Padma-Uday “transforms life experience into poetry comparably to the great American woman poet, Elizabeth Bishop, with the same unflinching view on life.”
— Csilla Toldy, Poet and Novelist, Ireland
They are powerful. Exactly like the coals asking: ‘are you warm, do I burn well?’ Or, another poem on the body’s helpless sexuality, when it wishes, as sometimes a city worn in its ways, would wish to just ‘shut down’, is frozen grief. Even the narrator’s little happiness are stick into her heart like jagged pieces of glass. Inconsolable, as in ‘Magic Concoctions’.
— C. P. Surendran, Indian poet, novelist, and screenplay writer
‘Poetically, in Padma-Uday’s poems, homes become the context for highlighting inequality and discrimination, and the ground from which bigger themes emerge. “In Pallavi’s poetry, domesticity serves as an expression of the self, the Indian self, the colourful and visceral tissue of one’s being. We are invited to the inner world of a young woman of colour who finds herself in a predominantly colourless/white world.”
— News9 Live
“’Orisons in the Dark’ skillfully weaves together themes of patriarchy, violence, and the evolution of women’s roles across generations. Padma-Uday fearlessly confronts these subjects, infusing her poems with palpable anger and courage.”
— ABP Live
”लंदन स्कूल ऑफ इकॉनमिक्स जैसे संस्थान से पढ़कर जीवन में अर्थशास्त्र, पत्रकारिता और इतिहास के परस्पर संबंधों को समझने का कौतुक एक सफल-संतुष्ट जीवन के लिए बहुतों को काफी लग सकता है. लेकिन पल्लवी पद्मउदय का जीवन दर्शन केवल सीखकर पिसते रहने वालों में नहीं रहा. नारी चेतना और अध्ययन ने उनमें अभिव्यक्ति का विस्तार पैदा किया और जन्म लिया अनेक कविताओं ने जो डायरी के पन्नों से निकलकर अब साहित्य के उजाले में किरणें बनकर बिखर-निखर रही हैं…. पल्लवी की कविताएं अंग्रेजी में हैं. ऐसा लग सकता है कि फिर क्योंकर हिंदी में उसकी चर्चा हो. लेकिन चर्चा इसलिए उचित लगती है क्योंकि कविता केवल वर्ण पर बैठकर नहीं आती. कविता आती है अमरूद की डाल से लेकर भिंडी की सब्जी तक. कविता आती है एक बोध से, विलाप और मिलाप से, जुगनू से, कंगनों से,…. दुख, अवसाद, विरह, प्रेम और न जाने कितने ही साक्षात्कारों से पिरोए गुथे हारों की तरह हैं पल्लवी की कविताएं.”
— पाणिणी आनंद, Group Digital Editor, TV9 News Network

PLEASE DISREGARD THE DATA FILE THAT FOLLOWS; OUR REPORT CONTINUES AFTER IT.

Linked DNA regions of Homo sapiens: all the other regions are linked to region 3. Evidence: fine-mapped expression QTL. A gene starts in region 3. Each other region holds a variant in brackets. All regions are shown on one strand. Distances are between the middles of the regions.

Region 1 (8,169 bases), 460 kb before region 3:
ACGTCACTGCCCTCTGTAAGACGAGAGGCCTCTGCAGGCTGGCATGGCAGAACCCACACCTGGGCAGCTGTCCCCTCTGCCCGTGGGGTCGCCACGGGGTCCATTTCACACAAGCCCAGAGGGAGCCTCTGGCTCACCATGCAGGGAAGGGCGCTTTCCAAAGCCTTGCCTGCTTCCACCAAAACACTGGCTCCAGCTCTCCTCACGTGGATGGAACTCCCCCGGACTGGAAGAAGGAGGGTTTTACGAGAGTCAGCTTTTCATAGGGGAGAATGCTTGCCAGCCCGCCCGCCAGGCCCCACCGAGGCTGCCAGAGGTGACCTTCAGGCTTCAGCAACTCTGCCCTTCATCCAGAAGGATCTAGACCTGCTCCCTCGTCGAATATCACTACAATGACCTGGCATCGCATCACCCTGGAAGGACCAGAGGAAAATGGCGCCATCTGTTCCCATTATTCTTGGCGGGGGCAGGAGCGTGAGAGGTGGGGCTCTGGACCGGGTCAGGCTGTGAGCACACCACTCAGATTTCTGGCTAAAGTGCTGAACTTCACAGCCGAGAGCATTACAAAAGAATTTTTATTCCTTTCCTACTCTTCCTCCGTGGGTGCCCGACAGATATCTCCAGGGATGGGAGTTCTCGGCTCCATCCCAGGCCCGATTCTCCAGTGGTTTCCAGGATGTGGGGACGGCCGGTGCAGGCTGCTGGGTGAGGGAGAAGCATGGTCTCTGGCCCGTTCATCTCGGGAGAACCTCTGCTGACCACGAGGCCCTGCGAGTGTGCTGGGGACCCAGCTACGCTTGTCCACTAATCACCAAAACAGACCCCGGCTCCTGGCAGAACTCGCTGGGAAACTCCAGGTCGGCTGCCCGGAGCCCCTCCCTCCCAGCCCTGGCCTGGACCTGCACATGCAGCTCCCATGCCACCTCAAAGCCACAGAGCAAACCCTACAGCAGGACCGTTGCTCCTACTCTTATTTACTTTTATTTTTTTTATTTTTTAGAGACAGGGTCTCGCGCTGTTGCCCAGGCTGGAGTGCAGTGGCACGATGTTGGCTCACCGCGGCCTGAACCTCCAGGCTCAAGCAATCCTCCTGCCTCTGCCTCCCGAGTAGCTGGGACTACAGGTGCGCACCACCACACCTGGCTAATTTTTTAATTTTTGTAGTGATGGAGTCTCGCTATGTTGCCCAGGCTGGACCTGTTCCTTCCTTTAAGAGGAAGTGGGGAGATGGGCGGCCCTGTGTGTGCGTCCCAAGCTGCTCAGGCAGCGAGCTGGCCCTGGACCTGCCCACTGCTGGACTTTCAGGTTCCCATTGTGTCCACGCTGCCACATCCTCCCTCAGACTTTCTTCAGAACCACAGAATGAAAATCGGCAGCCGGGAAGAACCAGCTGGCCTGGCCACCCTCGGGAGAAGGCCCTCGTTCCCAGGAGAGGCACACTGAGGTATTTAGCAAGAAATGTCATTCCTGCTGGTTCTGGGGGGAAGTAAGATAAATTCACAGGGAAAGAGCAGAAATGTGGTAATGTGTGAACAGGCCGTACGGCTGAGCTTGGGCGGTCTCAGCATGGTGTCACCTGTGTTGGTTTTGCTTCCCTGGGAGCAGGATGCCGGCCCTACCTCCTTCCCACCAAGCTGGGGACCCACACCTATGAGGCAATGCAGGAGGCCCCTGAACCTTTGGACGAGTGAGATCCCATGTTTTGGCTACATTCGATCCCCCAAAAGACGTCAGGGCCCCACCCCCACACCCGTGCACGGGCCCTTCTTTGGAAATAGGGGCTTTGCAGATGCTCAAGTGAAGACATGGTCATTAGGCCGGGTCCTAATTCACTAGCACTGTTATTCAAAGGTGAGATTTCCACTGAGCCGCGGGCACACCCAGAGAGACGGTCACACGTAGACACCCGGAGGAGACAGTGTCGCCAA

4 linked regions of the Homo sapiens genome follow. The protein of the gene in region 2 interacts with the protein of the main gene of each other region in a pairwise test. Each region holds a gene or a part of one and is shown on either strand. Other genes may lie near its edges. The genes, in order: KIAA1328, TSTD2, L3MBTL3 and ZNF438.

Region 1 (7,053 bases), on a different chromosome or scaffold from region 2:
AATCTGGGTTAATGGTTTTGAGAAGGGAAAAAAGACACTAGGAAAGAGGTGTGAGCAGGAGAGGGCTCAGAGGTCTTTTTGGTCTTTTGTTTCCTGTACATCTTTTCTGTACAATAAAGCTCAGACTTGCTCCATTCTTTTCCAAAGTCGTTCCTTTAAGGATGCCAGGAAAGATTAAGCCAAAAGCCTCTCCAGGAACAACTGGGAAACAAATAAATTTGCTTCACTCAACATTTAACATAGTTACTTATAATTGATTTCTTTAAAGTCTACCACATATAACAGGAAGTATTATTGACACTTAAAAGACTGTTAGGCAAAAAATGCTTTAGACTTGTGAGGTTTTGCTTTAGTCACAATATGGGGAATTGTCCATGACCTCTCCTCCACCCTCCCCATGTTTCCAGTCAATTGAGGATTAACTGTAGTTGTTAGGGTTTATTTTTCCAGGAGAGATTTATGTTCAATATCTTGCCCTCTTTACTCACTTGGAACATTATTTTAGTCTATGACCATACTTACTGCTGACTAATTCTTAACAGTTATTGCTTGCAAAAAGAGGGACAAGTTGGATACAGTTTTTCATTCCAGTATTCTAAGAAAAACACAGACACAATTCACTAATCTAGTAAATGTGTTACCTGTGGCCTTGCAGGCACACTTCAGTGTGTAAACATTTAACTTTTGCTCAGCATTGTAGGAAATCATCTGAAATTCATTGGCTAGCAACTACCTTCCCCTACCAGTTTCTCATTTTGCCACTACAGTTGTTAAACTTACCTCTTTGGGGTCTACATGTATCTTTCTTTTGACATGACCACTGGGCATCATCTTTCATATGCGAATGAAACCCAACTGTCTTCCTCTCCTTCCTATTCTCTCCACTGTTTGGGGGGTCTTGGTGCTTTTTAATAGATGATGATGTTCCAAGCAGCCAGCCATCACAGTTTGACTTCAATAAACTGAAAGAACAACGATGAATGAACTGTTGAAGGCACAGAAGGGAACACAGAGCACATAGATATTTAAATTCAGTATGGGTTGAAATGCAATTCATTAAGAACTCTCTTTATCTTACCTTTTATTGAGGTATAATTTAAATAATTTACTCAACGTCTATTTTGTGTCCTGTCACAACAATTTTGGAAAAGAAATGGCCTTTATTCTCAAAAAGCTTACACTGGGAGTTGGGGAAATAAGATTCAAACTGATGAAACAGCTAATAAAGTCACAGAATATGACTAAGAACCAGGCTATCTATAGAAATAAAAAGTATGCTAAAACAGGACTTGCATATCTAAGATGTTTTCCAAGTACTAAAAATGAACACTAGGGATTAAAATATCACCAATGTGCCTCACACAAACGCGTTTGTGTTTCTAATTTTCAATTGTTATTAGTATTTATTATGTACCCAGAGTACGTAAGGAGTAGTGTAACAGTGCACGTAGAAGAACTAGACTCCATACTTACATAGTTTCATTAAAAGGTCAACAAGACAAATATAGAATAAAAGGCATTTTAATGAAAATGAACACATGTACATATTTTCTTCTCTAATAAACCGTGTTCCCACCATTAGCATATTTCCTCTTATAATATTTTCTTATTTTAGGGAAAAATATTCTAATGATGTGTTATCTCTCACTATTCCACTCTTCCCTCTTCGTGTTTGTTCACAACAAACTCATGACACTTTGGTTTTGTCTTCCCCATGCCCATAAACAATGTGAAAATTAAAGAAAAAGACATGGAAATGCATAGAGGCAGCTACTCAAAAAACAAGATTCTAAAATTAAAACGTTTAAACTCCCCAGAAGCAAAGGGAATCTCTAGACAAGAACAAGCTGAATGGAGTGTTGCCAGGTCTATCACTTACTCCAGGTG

ORISONS IN THE DARK BY PALLAVI PADMA-UDAY
‘Orisons in the Dark’ is a debut collection from India born bilingual poet, journalist and economic historian Pallavi Padma-Uday. With a critical eye for institutions we take for granted, the poems in the collection are a protest against patriarchy, yet utterly hopeful there can be space for love and temptations. Blending imageries and words from the wider culture of her home country, Padma-Uday meditates on the burning questions of what it is to be a woman today, but not without confirming that longing for love and a heart for wisdom can co-exist with anger towards patriarchy.
About the author
Pallavi Padma-Uday grew up all over India and studied in Chennai and London before moving to Belfast. She started off as a reporter and a long form writer for India’s leading newspapers including Mint and The Indian Express in Mumbai and New Delhi. In recent years, she helped build some of India’s fastest growing ecommerce startups as part of their core leadership teams and continues to mentor digital businesses. She studied Economic History at London School of Economics and Political Science. She writes op-eds and longreads on business, and political economy for newspapers in India and the UK. She is recipient of various grants and bursaries from Arts Council Ireland, and is published in various literary anthologies and journals including Abridged and the Honest Ulsterman among others. Pallavi tweets at @econhitorienne.
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Orisons in the Dark
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Poetry, I realise, is a compulsion for me, and I try to make sense of this through everything great poems have taught me — compassion, gratitude, courage, protest, love, humility, kindness. Poems are communities, where one can find solace, or find reasons to fight. Either way, we seek communities because that lies at the core of us as human beings. When we write poems, we expand this community and offer it the cries of a newborn. We continue the tradition, we challenge the old guard, we offer a fresh mould for very ancient problems, and we find new troubles to mess with. That’s poetry for me. I also love that often, good poems are like therapy, or catharsis, or acts of love, and while deeply subjective, they help us see the many-coloured prism of truth. Poetry continues to be my voice, my angry protest, or maudlin prayer.Pallavi Padma-Uday. As told to The Punch literary magazine, January 2022